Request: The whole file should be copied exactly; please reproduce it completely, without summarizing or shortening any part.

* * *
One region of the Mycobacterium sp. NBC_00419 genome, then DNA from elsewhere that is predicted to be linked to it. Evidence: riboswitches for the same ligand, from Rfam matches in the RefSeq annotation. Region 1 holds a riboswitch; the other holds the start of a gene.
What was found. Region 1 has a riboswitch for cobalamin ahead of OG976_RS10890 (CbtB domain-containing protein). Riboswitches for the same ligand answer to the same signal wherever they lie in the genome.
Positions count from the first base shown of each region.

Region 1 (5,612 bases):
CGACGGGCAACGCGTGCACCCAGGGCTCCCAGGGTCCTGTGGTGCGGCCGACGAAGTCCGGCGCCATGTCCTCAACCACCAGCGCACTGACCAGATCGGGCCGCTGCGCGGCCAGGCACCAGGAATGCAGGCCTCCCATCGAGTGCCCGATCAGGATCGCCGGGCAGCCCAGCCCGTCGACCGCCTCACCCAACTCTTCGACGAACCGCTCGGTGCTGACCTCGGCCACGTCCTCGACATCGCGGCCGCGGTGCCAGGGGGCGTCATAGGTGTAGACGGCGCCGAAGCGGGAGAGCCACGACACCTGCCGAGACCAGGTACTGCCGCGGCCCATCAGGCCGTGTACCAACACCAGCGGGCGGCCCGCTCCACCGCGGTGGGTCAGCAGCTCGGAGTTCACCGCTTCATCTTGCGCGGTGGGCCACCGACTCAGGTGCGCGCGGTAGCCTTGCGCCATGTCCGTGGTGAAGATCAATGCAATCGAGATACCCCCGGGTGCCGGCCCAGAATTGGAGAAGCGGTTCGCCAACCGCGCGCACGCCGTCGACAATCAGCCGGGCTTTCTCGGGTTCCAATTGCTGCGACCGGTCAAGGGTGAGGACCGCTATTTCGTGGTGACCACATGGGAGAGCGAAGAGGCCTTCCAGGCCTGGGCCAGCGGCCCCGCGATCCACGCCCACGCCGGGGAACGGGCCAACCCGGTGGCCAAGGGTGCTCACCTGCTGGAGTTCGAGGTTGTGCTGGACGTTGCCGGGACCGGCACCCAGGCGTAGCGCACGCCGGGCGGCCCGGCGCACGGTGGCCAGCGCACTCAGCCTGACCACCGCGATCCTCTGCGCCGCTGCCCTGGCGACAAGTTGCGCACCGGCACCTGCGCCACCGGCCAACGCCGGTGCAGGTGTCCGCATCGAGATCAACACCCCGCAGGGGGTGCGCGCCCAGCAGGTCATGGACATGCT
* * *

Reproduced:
One region of the Mycobacterium sp. NBC_00419 genome, then DNA from elsewhere that is predicted to be linked to it. Evidence: riboswitches for the same ligand, from Rfam matches in the RefSeq annotation. Region 1 holds a riboswitch; the other holds the start of a gene.
What was found. Region 1 has a riboswitch for cobalamin ahead of OG976_RS10890 (CbtB domain-containing protein). Riboswitches for the same ligand answer to the same signal wherever they lie in the genome.
Positions count from the first base shown of each region.

Region 1 (5,612 bases):
CGACGGGCAACGCGTGCACCCAGGGCTCCCAGGGTCCTGTGGTGCGGCCGACGAAGTCCGGCGCCATGTCCTCAACCACCAGCGCACTGACCAGATCGGGCCGCTGCGCGGCCAGGCACCAGGAATGCAGGCCTCCCATCGAGTGCCCGATCAGGATCGCCGGGCAGCCCAGCCCGTCGACCGCCTCACCCAACTCTTCGACGAACCGCTCGGTGCTGACCTCGGCCACGTCCTCGACATCGCGGCCGCGGTGCCAGGGGGCGTCATAGGTGTAGACGGCGCCGAAGCGGGAGAGCCACGACACCTGCCGAGACCAGGTACTGCCGCGGCCCATCAGGCCGTGTACCAACACCAGCGGGCGGCCCGCTCCACCGCGGTGGGTCAGCAGCTCGGAGTTCACCGCTTCATCTTGCGCGGTGGGCCACCGACTCAGGTGCGCGCGGTAGCCTTGCGCCATGTCCGTGGTGAAGATCAATGCAATCGAGATACCCCCGGGTGCCGGCCCAGAATTGGAGAAGCGGTTCGCCAACCGCGCGCACGCCGTCGACAATCAGCCGGGCTTTCTCGGGTTCCAATTGCTGCGACCGGTCAAGGGTGAGGACCGCTATTTCGTGGTGACCACATGGGAGAGCGAAGAGGCCTTCCAGGCCTGGGCCAGCGGCCCCGCGATCCACGCCCACGCCGGGGAACGGGCCAACCCGGTGGCCAAGGGTGCTCACCTGCTGGAGTTCGAGGTTGTGCTGGACGTTGCCGGGACCGGCACCCAGGCGTAGCGCACGCCGGGCGGCCCGGCGCACGGTGGCCAGCGCACTCAGCCTGACCACCGCGATCCTCTGCGCCGCTGCCCTGGCGACAAGTTGCGCACCGGCACCTGCGCCACCGGCCAACGCCGGTGCAGGTGTCCGCATCGAGATCAACACCCCGCAGGGGGTGCGCGCCCAGCAGGTCATGGACATGCT